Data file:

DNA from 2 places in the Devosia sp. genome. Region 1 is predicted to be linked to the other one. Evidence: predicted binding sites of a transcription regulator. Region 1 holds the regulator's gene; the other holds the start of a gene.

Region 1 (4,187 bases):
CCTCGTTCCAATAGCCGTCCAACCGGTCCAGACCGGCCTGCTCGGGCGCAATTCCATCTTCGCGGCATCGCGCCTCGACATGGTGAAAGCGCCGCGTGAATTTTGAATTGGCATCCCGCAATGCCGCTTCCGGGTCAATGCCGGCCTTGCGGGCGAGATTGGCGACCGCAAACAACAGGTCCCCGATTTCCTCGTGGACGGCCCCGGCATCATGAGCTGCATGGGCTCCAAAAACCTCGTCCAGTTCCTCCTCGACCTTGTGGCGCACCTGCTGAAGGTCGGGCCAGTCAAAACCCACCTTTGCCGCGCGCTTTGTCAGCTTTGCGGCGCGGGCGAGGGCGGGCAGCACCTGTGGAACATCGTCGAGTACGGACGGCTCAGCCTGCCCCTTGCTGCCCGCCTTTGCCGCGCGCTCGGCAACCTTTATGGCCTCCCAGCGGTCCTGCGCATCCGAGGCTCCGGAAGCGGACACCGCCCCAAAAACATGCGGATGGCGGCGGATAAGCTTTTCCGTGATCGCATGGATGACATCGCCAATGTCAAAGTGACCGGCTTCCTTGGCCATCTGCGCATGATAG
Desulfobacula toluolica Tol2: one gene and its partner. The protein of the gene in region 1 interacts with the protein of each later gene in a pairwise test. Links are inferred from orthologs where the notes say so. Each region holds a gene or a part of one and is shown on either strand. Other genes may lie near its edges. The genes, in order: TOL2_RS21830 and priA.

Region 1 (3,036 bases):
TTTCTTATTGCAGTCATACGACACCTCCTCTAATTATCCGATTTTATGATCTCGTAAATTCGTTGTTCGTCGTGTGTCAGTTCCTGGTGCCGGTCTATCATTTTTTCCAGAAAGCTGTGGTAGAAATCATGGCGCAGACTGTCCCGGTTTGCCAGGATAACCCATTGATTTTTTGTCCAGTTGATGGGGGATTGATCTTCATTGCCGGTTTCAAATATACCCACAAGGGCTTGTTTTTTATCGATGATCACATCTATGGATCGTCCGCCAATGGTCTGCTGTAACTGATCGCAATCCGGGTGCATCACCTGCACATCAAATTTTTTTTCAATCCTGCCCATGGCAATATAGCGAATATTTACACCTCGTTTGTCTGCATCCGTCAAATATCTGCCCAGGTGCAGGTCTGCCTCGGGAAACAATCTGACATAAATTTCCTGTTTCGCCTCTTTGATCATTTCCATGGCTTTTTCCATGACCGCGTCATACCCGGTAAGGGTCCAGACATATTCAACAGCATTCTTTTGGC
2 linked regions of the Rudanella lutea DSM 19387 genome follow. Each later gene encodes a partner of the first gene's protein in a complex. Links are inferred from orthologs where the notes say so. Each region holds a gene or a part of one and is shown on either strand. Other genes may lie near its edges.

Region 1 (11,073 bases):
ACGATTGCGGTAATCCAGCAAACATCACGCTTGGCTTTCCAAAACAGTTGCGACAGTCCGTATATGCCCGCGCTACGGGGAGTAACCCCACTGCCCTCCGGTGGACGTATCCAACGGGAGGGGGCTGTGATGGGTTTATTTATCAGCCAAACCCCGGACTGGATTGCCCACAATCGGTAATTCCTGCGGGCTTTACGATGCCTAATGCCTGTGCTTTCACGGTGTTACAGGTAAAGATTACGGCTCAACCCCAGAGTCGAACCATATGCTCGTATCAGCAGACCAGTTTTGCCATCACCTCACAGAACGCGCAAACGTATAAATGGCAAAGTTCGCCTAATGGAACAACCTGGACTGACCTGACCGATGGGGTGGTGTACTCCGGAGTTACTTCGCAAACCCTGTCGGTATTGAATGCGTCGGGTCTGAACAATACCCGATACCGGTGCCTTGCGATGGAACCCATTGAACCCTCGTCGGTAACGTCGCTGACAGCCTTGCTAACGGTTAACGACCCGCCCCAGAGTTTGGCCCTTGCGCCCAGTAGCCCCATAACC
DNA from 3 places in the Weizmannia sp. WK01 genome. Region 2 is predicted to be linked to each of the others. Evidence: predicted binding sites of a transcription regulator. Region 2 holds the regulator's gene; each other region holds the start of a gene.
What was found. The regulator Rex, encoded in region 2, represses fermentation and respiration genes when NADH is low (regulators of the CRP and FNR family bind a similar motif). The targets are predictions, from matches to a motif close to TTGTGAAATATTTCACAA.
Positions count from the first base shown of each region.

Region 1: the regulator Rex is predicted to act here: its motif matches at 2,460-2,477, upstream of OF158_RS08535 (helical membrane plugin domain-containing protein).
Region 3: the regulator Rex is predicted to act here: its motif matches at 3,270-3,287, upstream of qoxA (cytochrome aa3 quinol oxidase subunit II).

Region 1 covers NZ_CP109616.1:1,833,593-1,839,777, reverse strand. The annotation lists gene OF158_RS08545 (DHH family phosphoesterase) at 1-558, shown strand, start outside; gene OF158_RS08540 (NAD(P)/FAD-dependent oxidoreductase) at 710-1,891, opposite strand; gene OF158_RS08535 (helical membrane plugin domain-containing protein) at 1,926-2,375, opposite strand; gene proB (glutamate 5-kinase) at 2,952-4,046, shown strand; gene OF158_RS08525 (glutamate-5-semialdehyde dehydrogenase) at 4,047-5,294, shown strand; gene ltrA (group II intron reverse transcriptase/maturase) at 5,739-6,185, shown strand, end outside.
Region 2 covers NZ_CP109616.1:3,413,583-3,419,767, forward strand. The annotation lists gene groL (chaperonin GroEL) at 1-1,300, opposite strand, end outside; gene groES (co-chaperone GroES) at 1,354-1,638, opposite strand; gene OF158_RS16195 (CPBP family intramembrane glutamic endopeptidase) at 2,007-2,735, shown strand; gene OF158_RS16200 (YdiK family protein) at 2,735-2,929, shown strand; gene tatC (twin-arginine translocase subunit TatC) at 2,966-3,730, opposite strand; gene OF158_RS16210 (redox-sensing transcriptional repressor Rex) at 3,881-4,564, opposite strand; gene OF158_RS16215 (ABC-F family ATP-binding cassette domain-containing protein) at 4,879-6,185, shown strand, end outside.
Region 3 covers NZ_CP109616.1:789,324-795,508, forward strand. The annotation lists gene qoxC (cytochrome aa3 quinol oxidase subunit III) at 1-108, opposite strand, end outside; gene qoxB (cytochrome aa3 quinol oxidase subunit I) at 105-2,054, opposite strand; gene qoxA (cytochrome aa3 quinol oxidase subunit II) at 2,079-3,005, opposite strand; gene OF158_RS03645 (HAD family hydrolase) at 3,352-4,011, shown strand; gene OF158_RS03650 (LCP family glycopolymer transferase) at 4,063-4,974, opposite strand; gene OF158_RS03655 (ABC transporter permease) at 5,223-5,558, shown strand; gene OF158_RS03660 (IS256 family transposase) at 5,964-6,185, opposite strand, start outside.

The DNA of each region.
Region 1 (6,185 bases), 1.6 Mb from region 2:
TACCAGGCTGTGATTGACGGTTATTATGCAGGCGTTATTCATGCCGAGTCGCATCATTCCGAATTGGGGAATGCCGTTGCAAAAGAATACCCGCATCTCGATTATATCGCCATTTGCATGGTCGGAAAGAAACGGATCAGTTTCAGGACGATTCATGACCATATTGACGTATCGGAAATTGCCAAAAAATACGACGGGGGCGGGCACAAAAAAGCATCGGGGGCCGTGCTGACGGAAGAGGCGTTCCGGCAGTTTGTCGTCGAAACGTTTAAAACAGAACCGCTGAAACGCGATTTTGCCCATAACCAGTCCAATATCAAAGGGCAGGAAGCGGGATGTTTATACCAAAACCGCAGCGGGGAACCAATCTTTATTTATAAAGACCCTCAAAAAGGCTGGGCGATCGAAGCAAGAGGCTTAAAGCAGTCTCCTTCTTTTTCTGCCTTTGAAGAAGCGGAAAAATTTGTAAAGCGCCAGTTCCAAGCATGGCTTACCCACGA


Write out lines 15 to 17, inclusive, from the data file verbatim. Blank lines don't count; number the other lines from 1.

Region 1 covers NZ_CP109616.1:1,833,593-1,839,777, reverse strand. The annotation lists gene OF158_RS08545 (DHH family phosphoesterase) at 1-558, shown strand, start outside; gene OF158_RS08540 (NAD(P)/FAD-dependent oxidoreductase) at 710-1,891, opposite strand; gene OF158_RS08535 (helical membrane plugin domain-containing protein) at 1,926-2,375, opposite strand; gene proB (glutamate 5-kinase) at 2,952-4,046, shown strand; gene OF158_RS08525 (glutamate-5-semialdehyde dehydrogenase) at 4,047-5,294, shown strand; gene ltrA (group II intron reverse transcriptase/maturase) at 5,739-6,185, shown strand, end outside.
Region 2 covers NZ_CP109616.1:3,413,583-3,419,767, forward strand. The annotation lists gene groL (chaperonin GroEL) at 1-1,300, opposite strand, end outside; gene groES (co-chaperone GroES) at 1,354-1,638, opposite strand; gene OF158_RS16195 (CPBP family intramembrane glutamic endopeptidase) at 2,007-2,735, shown strand; gene OF158_RS16200 (YdiK family protein) at 2,735-2,929, shown strand; gene tatC (twin-arginine translocase subunit TatC) at 2,966-3,730, opposite strand; gene OF158_RS16210 (redox-sensing transcriptional repressor Rex) at 3,881-4,564, opposite strand; gene OF158_RS16215 (ABC-F family ATP-binding cassette domain-containing protein) at 4,879-6,185, shown strand, end outside.
Region 3 covers NZ_CP109616.1:789,324-795,508, forward strand. The annotation lists gene qoxC (cytochrome aa3 quinol oxidase subunit III) at 1-108, opposite strand, end outside; gene qoxB (cytochrome aa3 quinol oxidase subunit I) at 105-2,054, opposite strand; gene qoxA (cytochrome aa3 quinol oxidase subunit II) at 2,079-3,005, opposite strand; gene OF158_RS03645 (HAD family hydrolase) at 3,352-4,011, shown strand; gene OF158_RS03650 (LCP family glycopolymer transferase) at 4,063-4,974, opposite strand; gene OF158_RS03655 (ABC transporter permease) at 5,223-5,558, shown strand; gene OF158_RS03660 (IS256 family transposase) at 5,964-6,185, opposite strand, start outside.